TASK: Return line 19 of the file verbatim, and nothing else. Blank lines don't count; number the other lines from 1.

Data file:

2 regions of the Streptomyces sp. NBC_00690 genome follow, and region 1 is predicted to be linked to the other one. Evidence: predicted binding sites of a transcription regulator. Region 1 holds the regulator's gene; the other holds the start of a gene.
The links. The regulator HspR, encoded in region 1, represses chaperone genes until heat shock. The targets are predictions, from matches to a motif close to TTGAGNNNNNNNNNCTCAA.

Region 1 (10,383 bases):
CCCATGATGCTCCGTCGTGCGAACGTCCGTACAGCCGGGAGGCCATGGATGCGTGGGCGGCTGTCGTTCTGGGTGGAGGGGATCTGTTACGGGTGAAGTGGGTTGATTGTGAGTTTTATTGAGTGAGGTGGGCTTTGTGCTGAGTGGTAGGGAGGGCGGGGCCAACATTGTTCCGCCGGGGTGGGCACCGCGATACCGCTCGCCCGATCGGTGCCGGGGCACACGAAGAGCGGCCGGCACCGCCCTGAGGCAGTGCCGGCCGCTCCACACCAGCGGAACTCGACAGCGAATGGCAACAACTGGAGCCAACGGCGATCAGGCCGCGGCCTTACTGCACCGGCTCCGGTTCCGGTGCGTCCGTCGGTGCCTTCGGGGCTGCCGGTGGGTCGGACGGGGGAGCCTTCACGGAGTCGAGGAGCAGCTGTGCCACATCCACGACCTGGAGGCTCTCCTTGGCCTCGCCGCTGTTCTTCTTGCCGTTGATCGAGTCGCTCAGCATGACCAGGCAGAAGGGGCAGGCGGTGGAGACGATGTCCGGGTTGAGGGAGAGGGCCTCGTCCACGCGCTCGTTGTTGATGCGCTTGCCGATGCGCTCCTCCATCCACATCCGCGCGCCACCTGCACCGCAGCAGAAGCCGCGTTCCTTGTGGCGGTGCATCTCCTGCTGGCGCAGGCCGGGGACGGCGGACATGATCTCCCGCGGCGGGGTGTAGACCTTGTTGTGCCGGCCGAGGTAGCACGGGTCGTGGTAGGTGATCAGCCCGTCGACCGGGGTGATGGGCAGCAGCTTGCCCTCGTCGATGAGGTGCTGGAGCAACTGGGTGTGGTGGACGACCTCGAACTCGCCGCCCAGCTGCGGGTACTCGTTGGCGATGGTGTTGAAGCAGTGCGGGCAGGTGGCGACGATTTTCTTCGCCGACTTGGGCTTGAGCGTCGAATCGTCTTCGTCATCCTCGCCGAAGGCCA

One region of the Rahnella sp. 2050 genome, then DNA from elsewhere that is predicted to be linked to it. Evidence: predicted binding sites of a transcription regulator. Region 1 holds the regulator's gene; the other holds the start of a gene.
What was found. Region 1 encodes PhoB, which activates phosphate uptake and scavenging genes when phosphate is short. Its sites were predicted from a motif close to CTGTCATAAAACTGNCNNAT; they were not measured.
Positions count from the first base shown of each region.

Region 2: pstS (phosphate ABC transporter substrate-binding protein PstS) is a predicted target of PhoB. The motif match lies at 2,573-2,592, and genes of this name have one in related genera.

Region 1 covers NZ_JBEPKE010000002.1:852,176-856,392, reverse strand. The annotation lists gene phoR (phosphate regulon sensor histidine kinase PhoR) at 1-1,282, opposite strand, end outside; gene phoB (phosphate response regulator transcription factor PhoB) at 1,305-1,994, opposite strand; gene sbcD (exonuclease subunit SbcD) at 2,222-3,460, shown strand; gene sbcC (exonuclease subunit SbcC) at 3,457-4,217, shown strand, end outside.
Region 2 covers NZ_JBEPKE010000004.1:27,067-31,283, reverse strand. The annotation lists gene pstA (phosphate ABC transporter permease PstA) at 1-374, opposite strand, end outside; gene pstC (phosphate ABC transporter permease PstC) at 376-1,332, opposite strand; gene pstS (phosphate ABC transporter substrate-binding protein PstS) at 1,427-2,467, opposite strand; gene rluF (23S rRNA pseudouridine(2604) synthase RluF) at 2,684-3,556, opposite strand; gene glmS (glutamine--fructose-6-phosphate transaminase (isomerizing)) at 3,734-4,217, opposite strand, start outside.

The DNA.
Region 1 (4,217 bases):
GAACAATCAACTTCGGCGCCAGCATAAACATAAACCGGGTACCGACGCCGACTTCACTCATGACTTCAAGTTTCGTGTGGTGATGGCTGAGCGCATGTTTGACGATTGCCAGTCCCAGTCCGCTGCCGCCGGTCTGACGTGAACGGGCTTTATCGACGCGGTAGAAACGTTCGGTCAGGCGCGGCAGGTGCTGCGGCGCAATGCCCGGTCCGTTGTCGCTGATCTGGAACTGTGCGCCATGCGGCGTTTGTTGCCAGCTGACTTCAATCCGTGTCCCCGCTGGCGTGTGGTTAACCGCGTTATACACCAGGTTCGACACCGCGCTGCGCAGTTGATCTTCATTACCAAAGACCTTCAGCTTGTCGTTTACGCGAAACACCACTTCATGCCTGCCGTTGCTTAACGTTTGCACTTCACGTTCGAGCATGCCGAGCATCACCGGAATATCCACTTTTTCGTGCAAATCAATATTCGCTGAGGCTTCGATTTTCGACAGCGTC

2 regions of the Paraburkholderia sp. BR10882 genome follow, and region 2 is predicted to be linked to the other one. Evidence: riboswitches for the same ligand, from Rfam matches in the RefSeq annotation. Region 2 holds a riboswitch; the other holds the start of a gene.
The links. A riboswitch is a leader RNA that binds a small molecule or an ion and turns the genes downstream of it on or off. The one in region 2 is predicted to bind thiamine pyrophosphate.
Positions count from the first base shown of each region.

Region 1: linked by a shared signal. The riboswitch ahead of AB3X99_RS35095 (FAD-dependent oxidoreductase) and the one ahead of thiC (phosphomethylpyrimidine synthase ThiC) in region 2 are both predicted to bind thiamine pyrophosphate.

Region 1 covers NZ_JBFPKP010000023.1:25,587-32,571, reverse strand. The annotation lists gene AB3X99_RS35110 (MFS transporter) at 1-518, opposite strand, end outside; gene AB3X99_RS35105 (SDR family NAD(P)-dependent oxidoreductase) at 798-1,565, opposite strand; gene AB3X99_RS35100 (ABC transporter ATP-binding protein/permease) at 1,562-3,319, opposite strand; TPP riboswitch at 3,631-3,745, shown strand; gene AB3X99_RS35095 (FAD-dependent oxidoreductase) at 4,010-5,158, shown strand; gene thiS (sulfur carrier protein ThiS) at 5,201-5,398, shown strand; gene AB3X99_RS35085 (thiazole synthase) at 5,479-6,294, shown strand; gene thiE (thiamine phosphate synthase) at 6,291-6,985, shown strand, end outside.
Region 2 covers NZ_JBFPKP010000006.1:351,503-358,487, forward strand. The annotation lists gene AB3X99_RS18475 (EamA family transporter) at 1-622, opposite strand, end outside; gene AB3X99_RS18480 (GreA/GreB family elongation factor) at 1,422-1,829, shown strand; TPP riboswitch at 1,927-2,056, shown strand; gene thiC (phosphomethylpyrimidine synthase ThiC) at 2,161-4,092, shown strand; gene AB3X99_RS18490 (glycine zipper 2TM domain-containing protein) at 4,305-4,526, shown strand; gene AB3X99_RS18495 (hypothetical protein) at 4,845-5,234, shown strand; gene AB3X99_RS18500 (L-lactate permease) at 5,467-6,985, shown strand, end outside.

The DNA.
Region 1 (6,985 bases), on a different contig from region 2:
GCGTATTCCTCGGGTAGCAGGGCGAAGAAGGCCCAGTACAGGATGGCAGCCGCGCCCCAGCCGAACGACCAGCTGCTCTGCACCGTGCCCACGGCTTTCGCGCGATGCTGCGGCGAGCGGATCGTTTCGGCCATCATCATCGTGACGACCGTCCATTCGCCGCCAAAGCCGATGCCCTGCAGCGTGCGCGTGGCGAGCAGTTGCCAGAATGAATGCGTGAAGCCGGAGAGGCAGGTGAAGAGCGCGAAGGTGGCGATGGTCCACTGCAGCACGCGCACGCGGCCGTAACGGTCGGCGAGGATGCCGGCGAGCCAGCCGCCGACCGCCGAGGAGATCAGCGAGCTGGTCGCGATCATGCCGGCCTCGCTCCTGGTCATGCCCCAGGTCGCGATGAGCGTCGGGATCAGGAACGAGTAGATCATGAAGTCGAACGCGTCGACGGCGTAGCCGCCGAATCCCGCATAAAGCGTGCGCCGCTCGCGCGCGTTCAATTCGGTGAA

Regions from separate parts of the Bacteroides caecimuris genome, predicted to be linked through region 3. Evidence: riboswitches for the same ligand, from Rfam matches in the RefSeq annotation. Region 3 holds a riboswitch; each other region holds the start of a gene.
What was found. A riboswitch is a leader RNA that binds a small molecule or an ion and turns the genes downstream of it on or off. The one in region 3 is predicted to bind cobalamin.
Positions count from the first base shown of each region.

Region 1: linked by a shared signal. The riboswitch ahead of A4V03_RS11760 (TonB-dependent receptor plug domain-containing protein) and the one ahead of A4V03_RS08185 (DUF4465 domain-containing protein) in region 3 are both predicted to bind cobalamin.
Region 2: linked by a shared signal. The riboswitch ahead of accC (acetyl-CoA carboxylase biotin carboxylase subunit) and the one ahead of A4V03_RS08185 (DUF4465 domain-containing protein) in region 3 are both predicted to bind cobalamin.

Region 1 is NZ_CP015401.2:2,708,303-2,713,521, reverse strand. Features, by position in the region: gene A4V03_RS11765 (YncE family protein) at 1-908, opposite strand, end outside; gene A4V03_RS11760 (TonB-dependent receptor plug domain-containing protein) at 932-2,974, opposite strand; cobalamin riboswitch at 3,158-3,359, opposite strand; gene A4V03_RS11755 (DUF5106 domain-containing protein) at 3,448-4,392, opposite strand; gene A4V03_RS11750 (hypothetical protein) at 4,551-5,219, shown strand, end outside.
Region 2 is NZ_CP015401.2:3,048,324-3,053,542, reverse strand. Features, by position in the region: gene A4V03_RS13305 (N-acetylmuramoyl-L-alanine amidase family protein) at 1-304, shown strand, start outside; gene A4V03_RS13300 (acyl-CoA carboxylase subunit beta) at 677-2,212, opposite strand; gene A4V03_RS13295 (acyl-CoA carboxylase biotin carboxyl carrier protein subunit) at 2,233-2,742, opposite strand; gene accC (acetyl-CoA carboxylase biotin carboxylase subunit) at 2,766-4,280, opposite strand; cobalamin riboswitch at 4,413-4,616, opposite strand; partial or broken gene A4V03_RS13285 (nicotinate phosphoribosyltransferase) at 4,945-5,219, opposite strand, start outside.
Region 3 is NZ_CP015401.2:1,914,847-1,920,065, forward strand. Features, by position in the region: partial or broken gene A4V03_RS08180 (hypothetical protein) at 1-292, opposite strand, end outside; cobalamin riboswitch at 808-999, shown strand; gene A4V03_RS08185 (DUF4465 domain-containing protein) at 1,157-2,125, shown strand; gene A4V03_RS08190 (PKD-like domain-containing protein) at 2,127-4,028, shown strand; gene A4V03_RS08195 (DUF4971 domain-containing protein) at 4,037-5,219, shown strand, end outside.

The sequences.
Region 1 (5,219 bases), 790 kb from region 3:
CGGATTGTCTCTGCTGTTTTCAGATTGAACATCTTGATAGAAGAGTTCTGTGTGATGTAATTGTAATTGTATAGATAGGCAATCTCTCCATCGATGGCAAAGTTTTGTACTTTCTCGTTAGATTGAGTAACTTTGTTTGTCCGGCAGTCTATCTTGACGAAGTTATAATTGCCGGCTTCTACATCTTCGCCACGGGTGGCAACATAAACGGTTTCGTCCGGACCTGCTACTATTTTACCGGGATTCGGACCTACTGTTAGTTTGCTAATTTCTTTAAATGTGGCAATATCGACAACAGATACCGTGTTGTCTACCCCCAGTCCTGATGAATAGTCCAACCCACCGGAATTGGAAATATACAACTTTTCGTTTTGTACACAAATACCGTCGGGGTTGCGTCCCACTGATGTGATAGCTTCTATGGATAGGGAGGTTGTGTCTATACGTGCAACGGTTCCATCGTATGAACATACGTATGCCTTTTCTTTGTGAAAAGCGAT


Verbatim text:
Region 2 covers NZ_JBFPKP010000006.1:351,503-358,487, forward strand. The annotation lists gene AB3X99_RS18475 (EamA family transporter) at 1-622, opposite strand, end outside; gene AB3X99_RS18480 (GreA/GreB family elongation factor) at 1,422-1,829, shown strand; TPP riboswitch at 1,927-2,056, shown strand; gene thiC (phosphomethylpyrimidine synthase ThiC) at 2,161-4,092, shown strand; gene AB3X99_RS18490 (glycine zipper 2TM domain-containing protein) at 4,305-4,526, shown strand; gene AB3X99_RS18495 (hypothetical protein) at 4,845-5,234, shown strand; gene AB3X99_RS18500 (L-lactate permease) at 5,467-6,985, shown strand, end outside.